LOGAN RICHARDSON: Afrofuturism (Whirlwind Recordings)
VICTORIA KAUNOVA, ILYA MOROZOV: Christmas Wish (Butman Music)
There was no tradition of Christmas jazz albums in Russia. This one, put together by singer Victoria Kaunova and alto sax / flute player Ilya Morozov, their sophomore album together, is only the second Christmas jazz album in the country’s history. And it’s full of positive vibes and youthful energy of the two musicians, who are partners in music and life for the last several years.
DON CHERRY: Cherry Jam (Gearbox)
We’re talking 1965. Trumpeter Don Cherry is on one of his visits to Copenhagen, to make a radio recordings with the danish musicians Mogens Bollerup (ts), Atli Bjørn (p), Benny Nielsen (b), Simon Koppel (dr). This is the same year he made “Complete Communion”, one of his most exciting recordings. “Cherry Jam” has become a brilliant record with only four compositions, mostly within the hard-bop landscape, from one of our favorites on trumpet, and I think it is a surprise that the four danes are playing so well and follows Cherrys ideas so well all the way through the four tracks. Nice ensemble playing, beautiful and creative solos, and a record that all Cherry fans should have, and play often! A Cherry a day, keeps the doctor away!
RON CARTER: Foursight – Stockholm Vol. 2 (In+Out Records)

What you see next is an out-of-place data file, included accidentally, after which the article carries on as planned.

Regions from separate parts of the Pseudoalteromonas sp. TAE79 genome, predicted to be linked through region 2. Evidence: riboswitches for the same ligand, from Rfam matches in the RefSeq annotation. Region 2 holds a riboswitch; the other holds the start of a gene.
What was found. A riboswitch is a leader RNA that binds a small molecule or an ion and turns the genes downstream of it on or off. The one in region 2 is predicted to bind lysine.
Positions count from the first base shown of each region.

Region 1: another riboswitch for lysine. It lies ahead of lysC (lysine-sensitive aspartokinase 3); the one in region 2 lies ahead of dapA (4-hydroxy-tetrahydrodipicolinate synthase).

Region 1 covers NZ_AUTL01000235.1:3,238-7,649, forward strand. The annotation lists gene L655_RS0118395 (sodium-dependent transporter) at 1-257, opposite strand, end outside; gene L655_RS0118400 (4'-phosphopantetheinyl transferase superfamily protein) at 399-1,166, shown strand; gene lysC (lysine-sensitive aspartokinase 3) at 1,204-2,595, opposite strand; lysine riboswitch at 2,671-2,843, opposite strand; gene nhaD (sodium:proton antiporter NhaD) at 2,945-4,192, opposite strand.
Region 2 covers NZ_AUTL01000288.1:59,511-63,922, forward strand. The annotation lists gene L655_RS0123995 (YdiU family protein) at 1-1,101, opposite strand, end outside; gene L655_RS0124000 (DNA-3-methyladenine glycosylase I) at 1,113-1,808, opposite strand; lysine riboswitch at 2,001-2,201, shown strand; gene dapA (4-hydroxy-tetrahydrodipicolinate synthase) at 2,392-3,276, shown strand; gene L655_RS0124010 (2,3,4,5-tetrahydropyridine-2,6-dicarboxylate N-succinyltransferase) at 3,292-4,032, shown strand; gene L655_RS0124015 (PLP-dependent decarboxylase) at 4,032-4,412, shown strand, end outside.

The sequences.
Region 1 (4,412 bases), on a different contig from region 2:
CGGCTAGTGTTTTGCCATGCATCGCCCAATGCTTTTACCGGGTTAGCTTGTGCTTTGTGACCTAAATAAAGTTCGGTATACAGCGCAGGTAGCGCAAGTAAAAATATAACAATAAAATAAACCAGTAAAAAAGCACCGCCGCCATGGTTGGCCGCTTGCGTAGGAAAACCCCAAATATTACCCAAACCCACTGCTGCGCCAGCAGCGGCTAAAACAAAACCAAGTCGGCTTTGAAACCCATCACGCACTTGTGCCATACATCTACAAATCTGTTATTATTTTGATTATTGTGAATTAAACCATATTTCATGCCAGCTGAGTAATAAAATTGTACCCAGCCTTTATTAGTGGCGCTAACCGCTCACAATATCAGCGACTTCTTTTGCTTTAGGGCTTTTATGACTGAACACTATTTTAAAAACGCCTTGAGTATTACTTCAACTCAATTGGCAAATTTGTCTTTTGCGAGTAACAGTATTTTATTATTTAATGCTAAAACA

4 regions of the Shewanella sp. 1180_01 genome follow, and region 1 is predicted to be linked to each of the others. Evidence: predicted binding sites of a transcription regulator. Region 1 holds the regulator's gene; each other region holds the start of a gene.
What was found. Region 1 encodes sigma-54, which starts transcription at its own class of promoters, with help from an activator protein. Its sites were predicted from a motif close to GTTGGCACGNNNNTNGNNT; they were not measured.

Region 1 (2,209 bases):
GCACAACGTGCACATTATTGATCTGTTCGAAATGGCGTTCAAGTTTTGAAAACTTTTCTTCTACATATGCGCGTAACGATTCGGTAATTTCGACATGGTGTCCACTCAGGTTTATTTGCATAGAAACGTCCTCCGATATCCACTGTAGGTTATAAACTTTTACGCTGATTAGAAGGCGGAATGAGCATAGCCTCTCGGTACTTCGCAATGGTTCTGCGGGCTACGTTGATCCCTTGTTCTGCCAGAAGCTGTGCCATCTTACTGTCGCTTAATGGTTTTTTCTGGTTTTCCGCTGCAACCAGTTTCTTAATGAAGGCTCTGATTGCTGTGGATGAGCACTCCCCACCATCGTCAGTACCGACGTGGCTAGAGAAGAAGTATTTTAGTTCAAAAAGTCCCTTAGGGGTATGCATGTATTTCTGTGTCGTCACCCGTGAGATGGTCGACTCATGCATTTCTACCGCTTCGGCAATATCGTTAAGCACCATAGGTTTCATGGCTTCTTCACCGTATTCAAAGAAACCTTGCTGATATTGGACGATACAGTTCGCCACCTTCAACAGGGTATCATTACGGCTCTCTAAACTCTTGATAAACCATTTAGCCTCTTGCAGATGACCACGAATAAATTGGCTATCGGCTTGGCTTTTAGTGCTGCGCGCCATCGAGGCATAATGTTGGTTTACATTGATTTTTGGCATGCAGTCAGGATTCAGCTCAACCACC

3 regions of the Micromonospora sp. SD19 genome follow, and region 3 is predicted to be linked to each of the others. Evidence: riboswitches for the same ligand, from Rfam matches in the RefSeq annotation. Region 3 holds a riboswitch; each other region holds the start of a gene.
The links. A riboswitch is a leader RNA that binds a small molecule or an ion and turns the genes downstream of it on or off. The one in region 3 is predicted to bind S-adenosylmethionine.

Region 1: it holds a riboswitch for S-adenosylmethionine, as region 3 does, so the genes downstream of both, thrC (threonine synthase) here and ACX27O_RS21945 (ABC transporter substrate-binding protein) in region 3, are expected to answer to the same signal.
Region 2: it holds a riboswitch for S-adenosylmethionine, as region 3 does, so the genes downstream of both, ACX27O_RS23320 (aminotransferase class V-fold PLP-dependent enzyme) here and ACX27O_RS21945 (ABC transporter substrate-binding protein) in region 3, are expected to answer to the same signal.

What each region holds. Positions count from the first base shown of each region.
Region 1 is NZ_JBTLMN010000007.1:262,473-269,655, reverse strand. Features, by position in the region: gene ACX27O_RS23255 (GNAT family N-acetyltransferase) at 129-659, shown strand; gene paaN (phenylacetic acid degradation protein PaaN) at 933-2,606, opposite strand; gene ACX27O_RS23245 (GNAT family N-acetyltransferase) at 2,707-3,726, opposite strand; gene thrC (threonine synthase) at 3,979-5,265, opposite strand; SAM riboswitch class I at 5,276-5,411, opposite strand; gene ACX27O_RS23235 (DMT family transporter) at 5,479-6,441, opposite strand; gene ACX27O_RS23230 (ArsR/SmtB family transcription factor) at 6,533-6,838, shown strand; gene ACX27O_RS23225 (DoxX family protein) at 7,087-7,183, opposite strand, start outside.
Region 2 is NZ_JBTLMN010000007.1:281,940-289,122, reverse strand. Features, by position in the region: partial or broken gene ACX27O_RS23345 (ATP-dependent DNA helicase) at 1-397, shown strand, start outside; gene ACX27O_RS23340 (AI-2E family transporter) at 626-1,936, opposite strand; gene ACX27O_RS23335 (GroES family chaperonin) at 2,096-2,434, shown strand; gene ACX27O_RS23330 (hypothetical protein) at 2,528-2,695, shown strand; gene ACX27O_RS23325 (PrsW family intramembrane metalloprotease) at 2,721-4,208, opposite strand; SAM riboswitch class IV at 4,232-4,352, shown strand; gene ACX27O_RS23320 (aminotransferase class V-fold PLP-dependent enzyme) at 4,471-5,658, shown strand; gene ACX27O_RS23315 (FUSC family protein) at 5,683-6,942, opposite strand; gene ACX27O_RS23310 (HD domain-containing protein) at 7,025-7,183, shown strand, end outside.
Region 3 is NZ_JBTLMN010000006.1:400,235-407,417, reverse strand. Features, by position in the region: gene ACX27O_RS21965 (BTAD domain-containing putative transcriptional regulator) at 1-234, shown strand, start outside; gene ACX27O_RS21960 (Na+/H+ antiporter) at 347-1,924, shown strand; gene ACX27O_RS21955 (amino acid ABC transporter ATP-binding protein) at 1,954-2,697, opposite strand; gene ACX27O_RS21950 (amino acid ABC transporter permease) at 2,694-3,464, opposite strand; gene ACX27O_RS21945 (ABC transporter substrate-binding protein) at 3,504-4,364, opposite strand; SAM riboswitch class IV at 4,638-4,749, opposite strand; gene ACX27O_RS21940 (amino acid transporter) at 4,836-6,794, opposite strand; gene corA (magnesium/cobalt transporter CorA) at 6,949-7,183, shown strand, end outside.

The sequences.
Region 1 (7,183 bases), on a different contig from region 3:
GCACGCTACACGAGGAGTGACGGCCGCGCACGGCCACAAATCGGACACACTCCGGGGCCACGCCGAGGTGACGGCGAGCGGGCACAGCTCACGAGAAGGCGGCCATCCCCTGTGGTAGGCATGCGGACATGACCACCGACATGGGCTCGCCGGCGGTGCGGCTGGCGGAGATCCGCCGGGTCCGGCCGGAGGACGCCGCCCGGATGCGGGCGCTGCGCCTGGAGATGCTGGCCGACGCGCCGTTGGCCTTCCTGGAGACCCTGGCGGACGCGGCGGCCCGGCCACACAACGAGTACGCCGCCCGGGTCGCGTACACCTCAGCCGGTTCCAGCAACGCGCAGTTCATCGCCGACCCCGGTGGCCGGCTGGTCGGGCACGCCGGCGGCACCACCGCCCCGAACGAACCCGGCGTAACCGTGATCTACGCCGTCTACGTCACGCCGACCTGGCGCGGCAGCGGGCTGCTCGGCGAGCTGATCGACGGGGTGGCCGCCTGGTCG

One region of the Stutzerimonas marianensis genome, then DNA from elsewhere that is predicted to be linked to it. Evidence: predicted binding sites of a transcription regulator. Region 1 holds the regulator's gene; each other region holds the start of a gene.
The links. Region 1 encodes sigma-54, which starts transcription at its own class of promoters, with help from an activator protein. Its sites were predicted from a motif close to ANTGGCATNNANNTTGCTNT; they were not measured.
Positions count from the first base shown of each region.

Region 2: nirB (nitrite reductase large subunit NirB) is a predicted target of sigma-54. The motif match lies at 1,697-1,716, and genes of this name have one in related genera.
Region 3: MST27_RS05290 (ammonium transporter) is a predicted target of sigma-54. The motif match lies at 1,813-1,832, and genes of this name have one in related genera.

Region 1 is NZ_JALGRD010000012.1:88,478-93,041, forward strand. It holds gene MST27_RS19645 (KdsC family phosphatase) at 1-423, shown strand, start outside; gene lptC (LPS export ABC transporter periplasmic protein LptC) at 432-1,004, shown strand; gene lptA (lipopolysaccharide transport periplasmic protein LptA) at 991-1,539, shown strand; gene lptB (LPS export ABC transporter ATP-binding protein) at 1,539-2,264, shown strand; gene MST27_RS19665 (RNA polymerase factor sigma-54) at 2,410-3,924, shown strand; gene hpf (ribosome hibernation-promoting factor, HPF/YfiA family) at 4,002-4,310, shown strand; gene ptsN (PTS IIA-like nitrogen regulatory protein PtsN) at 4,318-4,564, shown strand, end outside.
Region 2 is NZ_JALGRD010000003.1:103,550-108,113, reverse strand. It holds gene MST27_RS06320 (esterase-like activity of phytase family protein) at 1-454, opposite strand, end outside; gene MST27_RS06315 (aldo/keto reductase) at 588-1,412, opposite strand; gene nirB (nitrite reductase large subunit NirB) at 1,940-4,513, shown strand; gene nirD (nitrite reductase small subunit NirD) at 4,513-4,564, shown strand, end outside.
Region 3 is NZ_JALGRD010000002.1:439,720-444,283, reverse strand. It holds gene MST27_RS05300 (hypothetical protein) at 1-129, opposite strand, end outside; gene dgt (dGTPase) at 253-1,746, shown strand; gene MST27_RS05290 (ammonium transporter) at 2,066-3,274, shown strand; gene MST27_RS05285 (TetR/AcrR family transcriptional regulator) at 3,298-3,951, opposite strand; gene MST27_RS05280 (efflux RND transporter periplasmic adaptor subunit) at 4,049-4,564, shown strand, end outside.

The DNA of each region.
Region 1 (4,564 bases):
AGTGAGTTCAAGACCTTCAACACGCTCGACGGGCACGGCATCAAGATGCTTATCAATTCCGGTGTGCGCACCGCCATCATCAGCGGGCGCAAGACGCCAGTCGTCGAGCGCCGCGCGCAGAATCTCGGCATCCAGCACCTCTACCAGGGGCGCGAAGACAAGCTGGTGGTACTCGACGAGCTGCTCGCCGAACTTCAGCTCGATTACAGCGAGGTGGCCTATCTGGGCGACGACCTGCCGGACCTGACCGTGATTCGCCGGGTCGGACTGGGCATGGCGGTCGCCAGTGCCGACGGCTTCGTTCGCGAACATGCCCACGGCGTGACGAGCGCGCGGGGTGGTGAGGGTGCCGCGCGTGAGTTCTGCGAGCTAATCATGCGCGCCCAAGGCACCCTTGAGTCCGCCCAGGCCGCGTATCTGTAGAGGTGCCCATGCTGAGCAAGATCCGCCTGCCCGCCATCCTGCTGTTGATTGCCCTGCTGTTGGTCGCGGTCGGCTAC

SONNY ROLLINS: Rollins in Holland: The 1967 Studio and Live Recordings (Resonance Records)
Sonny Rollins had been a jazz great from his Day 1. He preceded Coltrane in jazz scene and is still active. So, it really doesn’t matter what, when, where and/or with whom he played. His music is the same, his repertoire is the same (he plays standards and original compositions which eventually have become standards). He never had an established band, he performs with everyone and the outcome is almost always Rollinsesque. Thus, this album from 1967 presents us this unaltered formula with 2 Dutch virtuosi, Han Bennink on drums and Ruud Jacobs on bass. And, who could ask for anything more to end (or get rid of) a year like 2020 with such a gem of artistry?
JULIEN TASSIN: Moondancer (Igloo Records)
Moondancer is an album that creeps under the skin. The compositions stretch out in relaxed atmospheres and brilliant moods. Tassin is a great guitarplayer who adds lovely blues and folktouches to his rich jazzcompositions. His trio, with Dré Pallemaerts on drums and Nicolas Thys on bass, is definitely one of the best in European jazz.
GOLDEN AGE OF STEAM: Tomato Brain (NOISE Records)
The music of James Allsopp’s Golden Age of Steam has been described as ‘abstract electronica meets radical jazz’. In this album, the group’s first since 2012, the music has indeed become more electronic, and also more radical. The group has also increased in size: Alex Bonney on electronics and Ruth Goller on electric bass have joined the original trio of James Allsopp on saxophone, Kit Downes on Hammond Organ and Tim Giles on drums. There are just two tracks: Loftopus lasts for 30 minutes; the shorter track is based on Ivor Cutler’s whimsical poem about a man eating a cheese and tomato sandwich. The music stretches the boundaries of jazz, and is always full of spontaneity and surprises.